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[FAQ] LDC5072-Q1: How do you add a sensor, target and resonating cap to the LDC5072-Q1 EVM to prototype an inductive resolver system?

Part Number: LDC5072-Q1

Theory of Operation

The LDC05072-Q1 is a front-end for inductive position sensors for measuring absolute rotary position in automotive and industrial applications. Inductive position sensors work on the principle of eddy current
generation and magnetic coupling. The LDC5072-Q1 connects to three inductive sensing coils that are usually on the printed-circuit board. One of the coils is connected to the exciter circuit of the LDC5072-Q1 (shown as the LC oscillator in the figure below) and acts as a transmitter, and the other two secondary coils are used as receivers. The transmitter coil induces a voltage in the secondary coils, which is a function of the position of the conductive target above the coils. The LDC5072-Q1 demodulates the signal received by the secondary coils and outputs a sine channel and a cosine waveform that represents the position of the conductive target above the sensor coils. An MCU can calculate the motor’s angle by performing an arctangent on the sine and cosine outputs as shown in the diagram just below.

A schematic of the analog portion of the system is shown below (from the EVM user's guide). A more detailed schematic can also be found there. A moving target will induce a modulated, time-varying magnetic field on the inductive sensors connected to device’s INxP and INxN pins, which will in turn cause sinusoidal signals to appear on the output pins’ COS channel (V(OUT0P,OUT0N)) and the SIN channel (V(OUT1P,OUT1N)).

The schematic approximates the LDC5072-Q1 EVM , with the exception of the inductive sensors. These are not yet included in the EVM because system requirements usually prevent a “typical” sensor and target design that would be useful for prototyping. As an alternative, it is possible to design your own sensors and targets using the LDC5072-Q1 Sensor Design Tool. This a MATLAB-based tool that can be downloaded & installed from the  LDC5072-Q1 product folder, requiring only an active myTI account and the completion of an export-approval form.  The tool allows a user to enter their electrical and mechanical requirements, and it will then create a target and sensor design for the LDC5072-Q1, along with supporting Gerber files of the target, sensor, and an EVM layout. It is possible to create a pdf representation of the Gerber using easily available freeware that is available online.

The tool can also create a Spice model that allows a user to run Spice transient simulations of the design.

For more detailed information on the installation and capability of the tool, please see the LDC5072-Q1 Sensor Design Tool Getting Started Guide.

If any of the mechanical and electrical requirements are unknown, a design can be created that uses the default values of these input parameters in the tool. These values will propagate into the design’s layout, Gerber files and the Spice model.

A design based on the tool’s default settings results in sensor and target PCBs that resemble the figures shown below.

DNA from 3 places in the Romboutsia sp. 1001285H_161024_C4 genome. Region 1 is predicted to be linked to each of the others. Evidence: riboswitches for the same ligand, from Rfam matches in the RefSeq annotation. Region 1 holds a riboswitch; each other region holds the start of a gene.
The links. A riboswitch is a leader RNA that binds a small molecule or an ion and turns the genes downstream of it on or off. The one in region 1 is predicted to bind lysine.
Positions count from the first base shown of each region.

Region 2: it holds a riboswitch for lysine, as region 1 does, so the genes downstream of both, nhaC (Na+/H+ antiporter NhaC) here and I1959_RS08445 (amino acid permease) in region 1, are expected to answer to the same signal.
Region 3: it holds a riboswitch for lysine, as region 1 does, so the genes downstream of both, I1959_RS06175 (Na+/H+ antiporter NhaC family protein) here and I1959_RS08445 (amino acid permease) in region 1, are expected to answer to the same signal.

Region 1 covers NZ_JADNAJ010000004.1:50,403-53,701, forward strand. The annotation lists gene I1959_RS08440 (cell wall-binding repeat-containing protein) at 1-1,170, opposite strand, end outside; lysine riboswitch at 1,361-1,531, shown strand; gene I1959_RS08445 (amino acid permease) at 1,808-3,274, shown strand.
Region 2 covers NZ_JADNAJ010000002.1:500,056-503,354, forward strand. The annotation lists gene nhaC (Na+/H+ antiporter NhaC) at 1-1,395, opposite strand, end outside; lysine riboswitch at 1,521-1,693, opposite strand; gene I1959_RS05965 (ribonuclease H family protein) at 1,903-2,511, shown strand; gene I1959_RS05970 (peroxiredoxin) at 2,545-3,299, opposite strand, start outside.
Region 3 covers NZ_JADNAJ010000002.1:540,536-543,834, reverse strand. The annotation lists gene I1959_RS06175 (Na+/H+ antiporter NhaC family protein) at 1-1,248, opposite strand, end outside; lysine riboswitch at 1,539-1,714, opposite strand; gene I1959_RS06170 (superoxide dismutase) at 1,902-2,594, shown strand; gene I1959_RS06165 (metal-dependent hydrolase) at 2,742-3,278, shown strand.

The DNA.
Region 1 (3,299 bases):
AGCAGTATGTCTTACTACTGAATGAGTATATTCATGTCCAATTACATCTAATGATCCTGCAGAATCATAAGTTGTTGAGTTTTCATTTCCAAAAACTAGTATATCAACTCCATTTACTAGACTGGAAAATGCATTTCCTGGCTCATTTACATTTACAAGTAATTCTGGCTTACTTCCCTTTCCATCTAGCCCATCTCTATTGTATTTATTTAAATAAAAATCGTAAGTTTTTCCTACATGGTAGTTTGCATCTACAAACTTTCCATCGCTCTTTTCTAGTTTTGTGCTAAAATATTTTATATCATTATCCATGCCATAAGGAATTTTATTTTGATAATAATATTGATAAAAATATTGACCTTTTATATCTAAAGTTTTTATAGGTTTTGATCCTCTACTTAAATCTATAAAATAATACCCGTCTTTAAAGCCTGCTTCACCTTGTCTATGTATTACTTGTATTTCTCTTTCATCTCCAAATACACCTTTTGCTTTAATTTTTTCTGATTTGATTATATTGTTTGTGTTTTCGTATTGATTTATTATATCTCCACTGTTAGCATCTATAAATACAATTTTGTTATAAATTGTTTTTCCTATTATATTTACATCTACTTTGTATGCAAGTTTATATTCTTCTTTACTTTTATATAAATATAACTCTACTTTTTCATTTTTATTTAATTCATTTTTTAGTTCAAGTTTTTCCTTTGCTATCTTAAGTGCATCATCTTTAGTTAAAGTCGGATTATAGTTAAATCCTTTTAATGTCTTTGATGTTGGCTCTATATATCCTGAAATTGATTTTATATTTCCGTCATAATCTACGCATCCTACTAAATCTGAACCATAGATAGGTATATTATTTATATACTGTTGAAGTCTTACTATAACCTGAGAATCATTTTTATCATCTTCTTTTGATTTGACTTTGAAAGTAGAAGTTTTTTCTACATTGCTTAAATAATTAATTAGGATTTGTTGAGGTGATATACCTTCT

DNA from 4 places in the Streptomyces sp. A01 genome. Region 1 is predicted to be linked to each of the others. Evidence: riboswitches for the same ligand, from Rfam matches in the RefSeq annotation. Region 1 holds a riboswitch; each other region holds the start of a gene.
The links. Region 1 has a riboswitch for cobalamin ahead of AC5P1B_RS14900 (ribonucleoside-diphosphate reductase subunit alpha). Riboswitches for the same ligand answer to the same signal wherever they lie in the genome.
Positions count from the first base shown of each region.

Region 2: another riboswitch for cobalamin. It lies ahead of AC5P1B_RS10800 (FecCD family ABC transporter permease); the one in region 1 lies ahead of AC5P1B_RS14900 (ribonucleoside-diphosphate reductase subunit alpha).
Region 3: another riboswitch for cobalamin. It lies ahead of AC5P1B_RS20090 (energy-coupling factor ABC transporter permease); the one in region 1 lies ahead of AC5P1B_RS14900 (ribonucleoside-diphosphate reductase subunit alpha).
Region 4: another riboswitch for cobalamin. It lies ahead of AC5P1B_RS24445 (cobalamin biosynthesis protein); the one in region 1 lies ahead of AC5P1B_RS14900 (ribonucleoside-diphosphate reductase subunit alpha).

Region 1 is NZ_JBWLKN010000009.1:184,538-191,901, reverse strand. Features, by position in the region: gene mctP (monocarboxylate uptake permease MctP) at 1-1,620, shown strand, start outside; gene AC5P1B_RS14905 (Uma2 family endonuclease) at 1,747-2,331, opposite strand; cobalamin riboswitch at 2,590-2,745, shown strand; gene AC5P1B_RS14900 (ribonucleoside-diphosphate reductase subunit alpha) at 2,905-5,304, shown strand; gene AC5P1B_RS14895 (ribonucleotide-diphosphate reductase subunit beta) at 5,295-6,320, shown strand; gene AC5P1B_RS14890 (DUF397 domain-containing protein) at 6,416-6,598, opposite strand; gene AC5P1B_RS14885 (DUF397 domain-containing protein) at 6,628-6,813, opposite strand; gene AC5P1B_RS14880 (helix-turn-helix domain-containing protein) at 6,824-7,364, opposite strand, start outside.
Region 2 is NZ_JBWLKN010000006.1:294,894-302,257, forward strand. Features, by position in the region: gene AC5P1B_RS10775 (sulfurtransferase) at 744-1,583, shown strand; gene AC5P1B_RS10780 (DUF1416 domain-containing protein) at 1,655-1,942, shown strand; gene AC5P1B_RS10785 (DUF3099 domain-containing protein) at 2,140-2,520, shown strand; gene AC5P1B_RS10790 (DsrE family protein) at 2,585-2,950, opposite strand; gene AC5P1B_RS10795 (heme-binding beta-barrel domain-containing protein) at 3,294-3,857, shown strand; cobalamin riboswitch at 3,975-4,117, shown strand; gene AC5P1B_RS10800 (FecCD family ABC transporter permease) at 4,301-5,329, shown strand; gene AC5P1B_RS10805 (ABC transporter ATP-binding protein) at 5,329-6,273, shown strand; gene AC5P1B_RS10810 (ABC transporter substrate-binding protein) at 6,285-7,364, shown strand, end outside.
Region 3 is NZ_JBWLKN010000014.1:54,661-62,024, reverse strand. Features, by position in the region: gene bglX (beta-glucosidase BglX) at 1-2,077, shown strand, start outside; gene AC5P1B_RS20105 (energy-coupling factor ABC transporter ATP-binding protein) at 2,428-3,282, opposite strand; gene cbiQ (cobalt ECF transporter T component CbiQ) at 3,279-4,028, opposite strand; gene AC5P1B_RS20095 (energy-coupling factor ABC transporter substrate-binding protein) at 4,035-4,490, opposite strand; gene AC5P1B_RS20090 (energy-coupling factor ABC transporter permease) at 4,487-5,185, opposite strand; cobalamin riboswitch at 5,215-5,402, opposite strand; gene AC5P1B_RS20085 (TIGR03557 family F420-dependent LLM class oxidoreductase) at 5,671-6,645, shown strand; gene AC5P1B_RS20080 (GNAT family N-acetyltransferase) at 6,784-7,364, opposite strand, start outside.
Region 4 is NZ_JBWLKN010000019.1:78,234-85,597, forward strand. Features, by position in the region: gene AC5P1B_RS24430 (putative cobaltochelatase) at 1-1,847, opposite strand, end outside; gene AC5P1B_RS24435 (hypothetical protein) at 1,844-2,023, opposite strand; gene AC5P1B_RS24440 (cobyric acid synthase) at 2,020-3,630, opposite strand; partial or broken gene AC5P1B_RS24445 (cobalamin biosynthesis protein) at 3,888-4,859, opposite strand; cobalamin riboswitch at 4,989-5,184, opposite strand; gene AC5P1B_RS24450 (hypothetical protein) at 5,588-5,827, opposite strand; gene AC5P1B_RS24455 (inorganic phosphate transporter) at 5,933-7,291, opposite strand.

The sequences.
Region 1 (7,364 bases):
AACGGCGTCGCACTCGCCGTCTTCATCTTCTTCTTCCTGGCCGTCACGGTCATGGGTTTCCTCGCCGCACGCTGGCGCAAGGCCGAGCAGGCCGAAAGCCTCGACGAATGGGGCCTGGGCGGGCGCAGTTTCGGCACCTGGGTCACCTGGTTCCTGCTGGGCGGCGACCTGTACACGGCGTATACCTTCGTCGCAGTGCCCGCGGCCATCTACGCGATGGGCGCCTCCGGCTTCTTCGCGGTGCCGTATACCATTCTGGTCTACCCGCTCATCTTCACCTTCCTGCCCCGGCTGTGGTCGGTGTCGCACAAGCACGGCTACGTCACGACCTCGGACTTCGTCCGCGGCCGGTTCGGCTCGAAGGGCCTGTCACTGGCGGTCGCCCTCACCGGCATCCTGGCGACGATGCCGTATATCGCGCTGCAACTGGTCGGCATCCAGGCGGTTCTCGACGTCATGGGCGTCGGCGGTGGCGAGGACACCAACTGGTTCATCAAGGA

Note that the “sensor” PCB contains two input coils which connect to the LDC5072-Q1 INxN and INxP pins, and an exciter coil which is driven by the device’s LCOUT and LCIN pins.

Note the register marks (↑) on the top layer of the sensor and target PCBs. They can serve as a useful reference point and can allow the user to precisely align the target with a known point on the sensor.

LDC5072-Q1 EVM – Add resonating caps and sensor PCB

The  LDC5072-Q1 EVM is available for sample or purchase from the TI store. Details about the EVM can be found in the  LDC5072-Q1 EVM User's Guide.  The graphic below is taken from the user’s guide and it shows the major features on the EVM.

Note the EVM does not have sensor coils or a target, but these can be easily added via a design created by the LDC5072-Q1 Sensor Design Tool as mentioned above. The figure to the right is a sensor created by the design tool using the default values for all of the electrical and mechanical input parameters, and is included here only as an example. Note that a sensor coil PCB Gerbers created by the tool will not have labels on its connection points, so the labels are included in the figure just below for reference.

The remainder of this FAQ will give the steps to add the resonating capacitors to the EVM, and connect the sensor PCB to the EVM.

Step 1

The first step is to add capacitors to position C23 and/or C24 on the EVM. The capacitors will from a resonant LC circuit with the exciter coil. A good set of starting values are C23 = 33pF/50V and C24 = 330pF/50V. If these caps are not added, the exciter will not support a signal, and the device will go into a FAULT state. 

Step 2

The next step is to solder wires to the sensor PCB as shown in the figure below and then twist the wires so they have 3-5 twists per inch.

Step 3

In the final step, connect the open end of the wired to the EVM as shown in the image below.

Step 4

In the final step, the PC boards should be mounted to a base and the target should be mounted on a spindle that can spin freely above the sensor coils without wobble and at the desired spacing between the target and coils. The images below show an example of a 3-D printed base and spindle.

Testing Your EVM

Once the connections are complete the rework can be tested by measuring the DC & AC voltages at some connections and test points on the board. The table below shows the approximate voltages you should see for various points on the board. The plot shows the OUTmn pins’ waveforms if you manually spin the target.

Connection DC Voltage
VREG 3.3 Vdc
VCC 5.0 Vdc
IN0P, IN)N, IN1P, IN1N 1.6 Vdc
OUT0P,OUT0N, OUT1P, OUT1N 0.35V - 4.65V